I remember packing away my malaria pills before the big trip. But if you had asked me back then what this disease looked like, I couldn’t tell you. That’s because it doesn’t really exist where I’m from: the United States of America. So why is it that when I am traveling to a third-world nation, I am required to ingest these infection-resilient tablets? Likely because in the DRC, it spreads as if it is incurable.
“Sub-Saharan Africa continues to carry a disproportionately high share of the global malaria burden. In 2015, the region was home to 89% of malaria cases and 91% of malaria deaths.” – According to the World Health Organization.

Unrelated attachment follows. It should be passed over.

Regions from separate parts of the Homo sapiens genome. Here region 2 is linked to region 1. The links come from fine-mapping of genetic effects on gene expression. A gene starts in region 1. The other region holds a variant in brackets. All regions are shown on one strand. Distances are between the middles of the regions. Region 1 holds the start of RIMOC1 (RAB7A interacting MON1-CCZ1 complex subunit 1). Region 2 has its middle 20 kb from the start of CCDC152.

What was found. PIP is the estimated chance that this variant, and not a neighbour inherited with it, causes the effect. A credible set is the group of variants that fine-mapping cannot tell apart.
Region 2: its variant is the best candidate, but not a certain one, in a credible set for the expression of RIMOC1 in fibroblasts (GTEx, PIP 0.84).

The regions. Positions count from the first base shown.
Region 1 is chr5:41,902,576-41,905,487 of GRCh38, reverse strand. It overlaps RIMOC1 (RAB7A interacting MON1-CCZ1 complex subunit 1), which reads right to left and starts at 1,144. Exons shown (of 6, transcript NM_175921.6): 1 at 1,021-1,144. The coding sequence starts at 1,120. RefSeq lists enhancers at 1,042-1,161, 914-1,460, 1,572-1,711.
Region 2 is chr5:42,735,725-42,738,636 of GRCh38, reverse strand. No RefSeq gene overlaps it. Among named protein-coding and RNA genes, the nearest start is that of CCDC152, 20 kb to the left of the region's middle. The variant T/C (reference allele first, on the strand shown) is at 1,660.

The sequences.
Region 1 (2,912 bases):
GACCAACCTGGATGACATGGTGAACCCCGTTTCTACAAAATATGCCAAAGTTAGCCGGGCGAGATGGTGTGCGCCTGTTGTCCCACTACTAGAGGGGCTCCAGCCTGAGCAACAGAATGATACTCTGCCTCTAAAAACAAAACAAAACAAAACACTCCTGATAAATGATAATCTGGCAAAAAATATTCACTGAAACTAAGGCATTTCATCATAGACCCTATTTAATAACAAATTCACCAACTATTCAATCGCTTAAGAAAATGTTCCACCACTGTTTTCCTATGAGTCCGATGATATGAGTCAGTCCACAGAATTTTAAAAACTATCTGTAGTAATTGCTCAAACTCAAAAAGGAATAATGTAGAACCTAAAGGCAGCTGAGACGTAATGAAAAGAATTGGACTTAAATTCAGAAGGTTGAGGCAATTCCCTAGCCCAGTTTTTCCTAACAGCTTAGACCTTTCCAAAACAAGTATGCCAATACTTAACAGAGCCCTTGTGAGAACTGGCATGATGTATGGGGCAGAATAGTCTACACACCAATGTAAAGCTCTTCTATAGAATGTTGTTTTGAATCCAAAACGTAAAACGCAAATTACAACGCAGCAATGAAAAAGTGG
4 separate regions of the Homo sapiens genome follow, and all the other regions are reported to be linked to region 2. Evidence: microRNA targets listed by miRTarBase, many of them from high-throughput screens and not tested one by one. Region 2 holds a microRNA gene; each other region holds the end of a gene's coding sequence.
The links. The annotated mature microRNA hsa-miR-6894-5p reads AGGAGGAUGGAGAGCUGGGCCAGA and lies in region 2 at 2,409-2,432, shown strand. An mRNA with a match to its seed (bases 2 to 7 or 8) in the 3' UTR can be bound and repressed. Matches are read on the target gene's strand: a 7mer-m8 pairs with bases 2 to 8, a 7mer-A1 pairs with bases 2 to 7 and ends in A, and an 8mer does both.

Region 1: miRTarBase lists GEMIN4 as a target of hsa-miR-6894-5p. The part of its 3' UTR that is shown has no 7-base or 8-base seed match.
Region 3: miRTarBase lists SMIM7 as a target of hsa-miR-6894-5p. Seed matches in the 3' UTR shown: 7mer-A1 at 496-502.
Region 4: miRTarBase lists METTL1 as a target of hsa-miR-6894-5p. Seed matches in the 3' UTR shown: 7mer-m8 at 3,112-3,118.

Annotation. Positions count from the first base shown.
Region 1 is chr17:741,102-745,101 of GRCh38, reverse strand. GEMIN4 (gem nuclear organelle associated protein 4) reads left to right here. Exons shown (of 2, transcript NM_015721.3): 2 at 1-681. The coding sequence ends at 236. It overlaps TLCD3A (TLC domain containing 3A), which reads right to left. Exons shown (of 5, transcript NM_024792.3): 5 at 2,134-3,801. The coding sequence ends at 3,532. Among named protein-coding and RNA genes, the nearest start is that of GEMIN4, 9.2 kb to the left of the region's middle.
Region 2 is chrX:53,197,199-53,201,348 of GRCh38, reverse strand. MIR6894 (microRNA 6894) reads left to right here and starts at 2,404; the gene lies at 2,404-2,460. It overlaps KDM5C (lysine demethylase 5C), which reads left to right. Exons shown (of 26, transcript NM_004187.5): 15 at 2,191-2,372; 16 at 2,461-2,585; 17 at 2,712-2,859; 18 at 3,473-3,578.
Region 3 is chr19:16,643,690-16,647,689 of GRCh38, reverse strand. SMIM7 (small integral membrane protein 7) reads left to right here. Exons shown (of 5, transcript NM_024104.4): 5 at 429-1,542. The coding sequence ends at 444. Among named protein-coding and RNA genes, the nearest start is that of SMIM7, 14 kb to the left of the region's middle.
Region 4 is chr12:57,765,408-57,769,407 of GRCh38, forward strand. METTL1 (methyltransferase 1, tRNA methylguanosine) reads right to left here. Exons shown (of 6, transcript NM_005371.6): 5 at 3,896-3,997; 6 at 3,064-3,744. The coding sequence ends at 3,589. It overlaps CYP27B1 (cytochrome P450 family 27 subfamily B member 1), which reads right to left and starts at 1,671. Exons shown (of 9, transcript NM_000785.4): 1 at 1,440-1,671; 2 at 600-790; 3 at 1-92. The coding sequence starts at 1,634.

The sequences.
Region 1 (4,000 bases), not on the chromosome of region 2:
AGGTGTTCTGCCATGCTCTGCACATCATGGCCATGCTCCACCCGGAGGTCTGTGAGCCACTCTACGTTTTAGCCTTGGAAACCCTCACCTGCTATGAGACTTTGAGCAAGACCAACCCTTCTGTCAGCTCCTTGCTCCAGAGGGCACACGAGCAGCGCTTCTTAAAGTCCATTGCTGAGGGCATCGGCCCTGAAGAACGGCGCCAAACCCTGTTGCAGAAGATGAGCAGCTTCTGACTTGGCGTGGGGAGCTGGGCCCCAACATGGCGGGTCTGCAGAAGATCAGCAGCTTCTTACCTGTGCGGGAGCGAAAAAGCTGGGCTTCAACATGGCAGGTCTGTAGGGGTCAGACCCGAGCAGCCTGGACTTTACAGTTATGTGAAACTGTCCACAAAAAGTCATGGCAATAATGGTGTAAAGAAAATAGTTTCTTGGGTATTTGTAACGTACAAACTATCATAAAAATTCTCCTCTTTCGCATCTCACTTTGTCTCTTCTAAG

So is it medical? Economic? The issue is rooted in the problems global health will and already face.
Take out 15 minutes – learn something new today. Watch journalist, Sonia Shah, shed light on the disparity in infectious diseases between regions of our world.
Why you should listen “Aided by economics, culture, its own resilience and that of the insect that carries it (the mosquito), the malaria parasite has determined for thousands of years the health and course not only of human lives, but also of whole civilizations. In her book The Fever, author Sonia Shah outlines the epic and devastating history of malaria and shows how it still infects 500 million people every year, and kills half a million, in a context where economic inequality collides with science and biology.”
We’ve known how to cure malaria since the 1600s, so why does the disease still kill hundreds of thousands every year? It’s more than just a problem of medicine, says journalist Sonia Shah. A look into the history of malaria reveals three big-picture challenges to eradicating it.